The application of biotechnologies by an adversary is an area where the United States could be most surprised as a nation, but it is also a source of great potential, where the United States could develop a host of new surprises of its own.

BTO infectious disease countermeasures DARPA web

The threat to force health and readiness posed by infectious disease is persistent and evolving. BTO is developing a range of countermeasures to natural and engineered threats, such as technologies to predict viral evolution and spread, contain diseases within animal reservoirs, disrupt disease vectors’ ability to transmit viruses, and control or remediate the effects of gene editors. U.S. Air Force photo by Airman 1st Class Donald Hudson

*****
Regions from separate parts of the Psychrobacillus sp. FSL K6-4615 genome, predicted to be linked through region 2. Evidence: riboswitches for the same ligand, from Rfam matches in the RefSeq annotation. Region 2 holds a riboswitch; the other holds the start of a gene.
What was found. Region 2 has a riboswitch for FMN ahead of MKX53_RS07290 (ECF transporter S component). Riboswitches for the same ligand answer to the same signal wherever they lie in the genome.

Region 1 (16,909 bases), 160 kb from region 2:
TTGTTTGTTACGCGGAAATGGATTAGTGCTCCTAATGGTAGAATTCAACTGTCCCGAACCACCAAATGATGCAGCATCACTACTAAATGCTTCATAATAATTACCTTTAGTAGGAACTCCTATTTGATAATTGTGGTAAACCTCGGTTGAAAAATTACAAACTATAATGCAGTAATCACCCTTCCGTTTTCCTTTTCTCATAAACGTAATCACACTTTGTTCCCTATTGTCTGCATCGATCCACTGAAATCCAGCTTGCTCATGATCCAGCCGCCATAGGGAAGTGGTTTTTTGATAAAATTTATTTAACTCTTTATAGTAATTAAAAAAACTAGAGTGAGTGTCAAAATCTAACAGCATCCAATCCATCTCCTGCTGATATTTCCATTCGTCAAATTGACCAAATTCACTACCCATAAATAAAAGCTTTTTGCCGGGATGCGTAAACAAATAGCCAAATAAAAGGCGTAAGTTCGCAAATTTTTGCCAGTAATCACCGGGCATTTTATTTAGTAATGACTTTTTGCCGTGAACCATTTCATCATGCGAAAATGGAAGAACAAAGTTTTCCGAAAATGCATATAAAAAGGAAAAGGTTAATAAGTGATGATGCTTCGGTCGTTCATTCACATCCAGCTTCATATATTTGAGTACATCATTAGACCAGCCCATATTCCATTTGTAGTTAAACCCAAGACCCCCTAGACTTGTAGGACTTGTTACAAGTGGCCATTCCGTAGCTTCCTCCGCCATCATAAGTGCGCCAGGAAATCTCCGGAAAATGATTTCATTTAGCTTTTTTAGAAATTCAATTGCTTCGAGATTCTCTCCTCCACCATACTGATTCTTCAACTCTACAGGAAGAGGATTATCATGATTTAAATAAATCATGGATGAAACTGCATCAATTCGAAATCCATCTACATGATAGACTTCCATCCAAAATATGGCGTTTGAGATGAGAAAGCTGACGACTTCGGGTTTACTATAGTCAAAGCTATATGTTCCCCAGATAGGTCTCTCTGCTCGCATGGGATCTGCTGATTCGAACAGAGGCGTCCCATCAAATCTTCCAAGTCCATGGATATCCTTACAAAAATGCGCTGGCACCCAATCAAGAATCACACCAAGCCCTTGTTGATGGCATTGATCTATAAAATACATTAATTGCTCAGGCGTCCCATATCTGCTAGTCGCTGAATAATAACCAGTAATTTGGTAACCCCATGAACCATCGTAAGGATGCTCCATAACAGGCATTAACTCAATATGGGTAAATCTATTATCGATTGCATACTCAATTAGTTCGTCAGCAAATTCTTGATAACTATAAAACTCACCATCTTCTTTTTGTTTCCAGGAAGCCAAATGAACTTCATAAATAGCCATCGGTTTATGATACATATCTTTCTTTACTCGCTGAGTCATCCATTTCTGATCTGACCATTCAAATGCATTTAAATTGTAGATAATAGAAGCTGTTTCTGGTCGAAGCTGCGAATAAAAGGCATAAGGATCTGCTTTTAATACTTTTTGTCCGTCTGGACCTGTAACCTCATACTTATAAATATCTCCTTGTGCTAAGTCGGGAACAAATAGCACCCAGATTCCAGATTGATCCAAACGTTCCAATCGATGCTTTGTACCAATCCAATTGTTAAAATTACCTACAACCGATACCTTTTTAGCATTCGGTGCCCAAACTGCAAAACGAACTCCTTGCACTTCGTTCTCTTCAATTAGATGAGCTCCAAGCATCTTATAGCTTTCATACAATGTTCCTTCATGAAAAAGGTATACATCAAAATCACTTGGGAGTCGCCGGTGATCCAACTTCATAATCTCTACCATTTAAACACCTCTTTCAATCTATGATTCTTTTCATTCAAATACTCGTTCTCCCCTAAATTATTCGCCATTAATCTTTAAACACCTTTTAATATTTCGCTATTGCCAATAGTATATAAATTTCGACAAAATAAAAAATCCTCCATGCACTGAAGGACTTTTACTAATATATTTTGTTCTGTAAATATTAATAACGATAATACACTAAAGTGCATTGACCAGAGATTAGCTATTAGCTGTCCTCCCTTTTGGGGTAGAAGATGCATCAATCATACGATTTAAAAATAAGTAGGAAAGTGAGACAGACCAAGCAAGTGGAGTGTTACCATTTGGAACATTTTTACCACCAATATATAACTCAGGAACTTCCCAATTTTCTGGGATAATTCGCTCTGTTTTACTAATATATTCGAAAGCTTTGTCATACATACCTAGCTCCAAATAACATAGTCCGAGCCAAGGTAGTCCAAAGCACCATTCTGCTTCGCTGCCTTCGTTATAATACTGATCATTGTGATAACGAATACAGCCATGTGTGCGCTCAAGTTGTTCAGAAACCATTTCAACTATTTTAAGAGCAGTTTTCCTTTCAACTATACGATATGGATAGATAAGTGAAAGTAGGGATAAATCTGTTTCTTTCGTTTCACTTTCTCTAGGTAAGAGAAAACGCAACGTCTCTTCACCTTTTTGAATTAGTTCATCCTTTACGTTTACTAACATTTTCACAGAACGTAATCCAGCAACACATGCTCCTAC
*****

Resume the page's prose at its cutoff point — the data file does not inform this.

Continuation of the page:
Incorporating biotechnologies into DOD operations requires a deliberate effort, beginning with familiarizing potential end users with emerging technologies, demonstrating capabilities in contexts relevant to DOD missions, and creating opportunities to integrate those capabilities into DOD organizations. Part of DARPA’s challenge is breaking through subtle institutional preconceptions about what is and is not possible. A generation of military leaders raised on a diet of science fiction may be inclined to perpetually relegate certain biotechnologies to a vague future. But, in fact, BTO’s talented roster of program managers and research performers not only operates at the frontiers of science, but thinks beyond them, and the seeds of those tools and capabilities that might sound fantastical already exist today.